Both carbs and fats are sources of energy your body can utilize.

What Are the Best Foods For Bulking?

The best foods to eat for building muscle tissue are going to be nutrient-dense foods (2). That’s why I recommend to go the whole food route as often as you can.

From a health perspective, avoiding processed foods can be beneficial in many ways. I know we all have our different vices when it comes to food … but things like cake, cookies, and other sweets are best in moderation.

Simple foods are always the best thing to fuel your body. If you’re reaching for protein and produce every time, it’s hard to go wrong.

When aiming to bulk up… prioritize nutrient-dense foods that support muscle growth:

Lean Proteins: Include sources like chicken breast, turkey, fish, eggs, Greek yogurt, and cottage cheese in your meals. These provide essential amino acids for muscle repair and growth.

Complex Carbohydrates: Opt for whole grains such as oats, brown rice, quinoa, and sweet potatoes. These carbohydrates provide sustained energy for workouts and muscle recovery.

Healthy Fats: Incorporate sources like avocados, nuts (such as almonds and walnuts), seeds (like chia and flax seeds), and olive oil. These fats support hormone production and overall health while adding necessary calories to your diet.

Fruits and Vegetables: Don't overlook the importance of fruits and vegetables in your bulking diet. Include a variety of colorful options like berries, bananas, spinach, kale, and bell peppers to ensure you're getting essential vitamins, minerals, and antioxidants.

By focusing on these nutrient-rich whole foods, you can provide your body with the necessary nutrients to support muscle growth and optimize your bulking phase.

How to Train For Bulking

Training plays a big role in bulking and weight gain. If your goal is to bulk up and gain some muscle, you need to resistance train.

For most people, I would recommend getting in 3-5 sessions of weight resistance training in a week. I also recommend that you work out each muscle group at least two times (3). This is just a general recommendation and it is not ideal for everyone.

There are a bunch of different ways you can split up your workout routine, and it will also depend on how many days a week you plan on training. I’ll cover a few different approaches you can take to hit each muscle group multiple times a week…

Full Body Barbell Workouts

If you’re going to work out 3 days a week:

• Full Body / Rest / Full Body / Rest / Full Body / Rest / Rest
• Upper Body / Rest / Lower Body / Rest / Full Body / Rest / Rest

If you’re going to work out 4 days a week:

• Upper Body / Lower Body / Rest / Upper Body / Lower Body / Rest / Rest
• Push / Pull / Legs / Rest / Full Body / Rest / Rest

If you’re going to work out 5 days a week:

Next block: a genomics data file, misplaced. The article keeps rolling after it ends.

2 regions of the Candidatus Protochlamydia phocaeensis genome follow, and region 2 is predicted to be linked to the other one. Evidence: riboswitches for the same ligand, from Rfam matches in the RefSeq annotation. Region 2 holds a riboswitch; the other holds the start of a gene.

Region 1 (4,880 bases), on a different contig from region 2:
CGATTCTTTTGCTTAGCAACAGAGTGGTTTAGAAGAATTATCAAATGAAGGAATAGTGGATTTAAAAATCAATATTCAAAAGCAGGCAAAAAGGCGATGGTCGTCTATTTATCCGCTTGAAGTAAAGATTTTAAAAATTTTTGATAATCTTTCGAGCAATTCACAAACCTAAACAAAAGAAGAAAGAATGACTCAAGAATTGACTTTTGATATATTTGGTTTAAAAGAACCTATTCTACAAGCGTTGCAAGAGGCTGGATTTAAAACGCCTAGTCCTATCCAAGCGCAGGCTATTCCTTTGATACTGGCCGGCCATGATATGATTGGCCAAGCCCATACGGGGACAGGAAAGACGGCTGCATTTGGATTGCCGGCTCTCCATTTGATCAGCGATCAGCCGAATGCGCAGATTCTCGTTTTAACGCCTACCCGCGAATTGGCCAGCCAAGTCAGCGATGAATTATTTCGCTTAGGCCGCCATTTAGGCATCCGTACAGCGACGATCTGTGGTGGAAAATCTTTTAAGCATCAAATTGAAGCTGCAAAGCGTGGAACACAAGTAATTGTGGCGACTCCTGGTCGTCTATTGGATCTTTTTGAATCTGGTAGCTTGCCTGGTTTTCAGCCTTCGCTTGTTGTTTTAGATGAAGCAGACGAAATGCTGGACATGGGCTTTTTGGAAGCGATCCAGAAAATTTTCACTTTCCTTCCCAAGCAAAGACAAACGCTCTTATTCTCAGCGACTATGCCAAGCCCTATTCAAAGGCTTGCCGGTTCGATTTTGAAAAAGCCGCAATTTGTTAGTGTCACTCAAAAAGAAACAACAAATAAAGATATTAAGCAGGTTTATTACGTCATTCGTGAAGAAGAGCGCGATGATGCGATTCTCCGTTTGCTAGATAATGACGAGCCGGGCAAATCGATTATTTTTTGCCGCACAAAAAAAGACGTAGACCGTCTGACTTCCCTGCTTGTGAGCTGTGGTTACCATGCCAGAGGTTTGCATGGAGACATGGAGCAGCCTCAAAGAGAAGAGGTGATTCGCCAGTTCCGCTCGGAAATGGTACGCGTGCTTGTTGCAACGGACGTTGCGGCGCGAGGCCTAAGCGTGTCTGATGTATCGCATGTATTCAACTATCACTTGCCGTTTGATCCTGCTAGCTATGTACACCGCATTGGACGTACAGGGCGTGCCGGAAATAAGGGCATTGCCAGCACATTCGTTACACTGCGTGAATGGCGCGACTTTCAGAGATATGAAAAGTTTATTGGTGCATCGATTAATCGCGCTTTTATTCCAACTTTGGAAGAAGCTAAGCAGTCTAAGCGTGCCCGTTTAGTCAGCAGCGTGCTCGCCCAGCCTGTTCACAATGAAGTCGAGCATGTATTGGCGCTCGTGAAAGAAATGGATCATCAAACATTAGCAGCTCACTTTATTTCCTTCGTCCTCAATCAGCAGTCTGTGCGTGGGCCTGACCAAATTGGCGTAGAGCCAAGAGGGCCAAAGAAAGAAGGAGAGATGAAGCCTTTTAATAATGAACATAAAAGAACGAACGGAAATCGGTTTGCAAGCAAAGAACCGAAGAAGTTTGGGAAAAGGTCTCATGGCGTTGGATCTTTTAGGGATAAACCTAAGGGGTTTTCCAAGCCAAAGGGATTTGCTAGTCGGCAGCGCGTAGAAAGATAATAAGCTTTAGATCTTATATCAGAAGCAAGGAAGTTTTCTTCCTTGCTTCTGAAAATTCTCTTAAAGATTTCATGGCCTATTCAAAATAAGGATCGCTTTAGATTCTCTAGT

• Upper Body / Lower Body / Rest / Push / Pull / Legs / Rest

This isn’t to say you have to structure it this way, but these are some great starting points if you’re really planning to bulk up and see great results.

What’s most important is that you’re able to achieve progressive overload. This is a method used in resistance training to increase the neuromuscular demand over time.

If you’re looking to add cardiovascular exercise on top of this, you absolutely can.

I always recommend doing cardiovascular training to stay healthy and in great shape. Just make sure you don’t overdo it and burn too many calories. This can create a situation where you can’t gain weight because you aren’t in a caloric surplus.

I personally recommend low-intensity walking for somebody who is looking to bulk. This is a great way to improve cardiovascular fitness without burning too many calories.

The Top 3 Supplements That Can Help You With Bulking

If you’re doing everything you need to be doing to bulk through your training and nutrition … supplements can be a great way to fill in gaps and take your results up a notch.

At the end of the day, supplements are exactly what they sound like. They are tools you can use to supplement the nutrients you’re missing out on in your daily nutrition.

With that being said, there are some supplements that can be a game changer when it comes to bulking. I’ll talk about the top three that I recommend…

1. Post-Workout Recovery Supplements

“Rest” is a part of every muscle-building program for good reason. Recovery is key and there are ways that you can maximize your recovery. Two things happen when you work out:

1. You deplete your muscle glycogen (energy)

2. You create micro-trauma tears in your muscle fibers (break down your muscle tissue)

This provides a chance to take advantage of a time when your body wants nutrients quickly. Two things can be used to help here: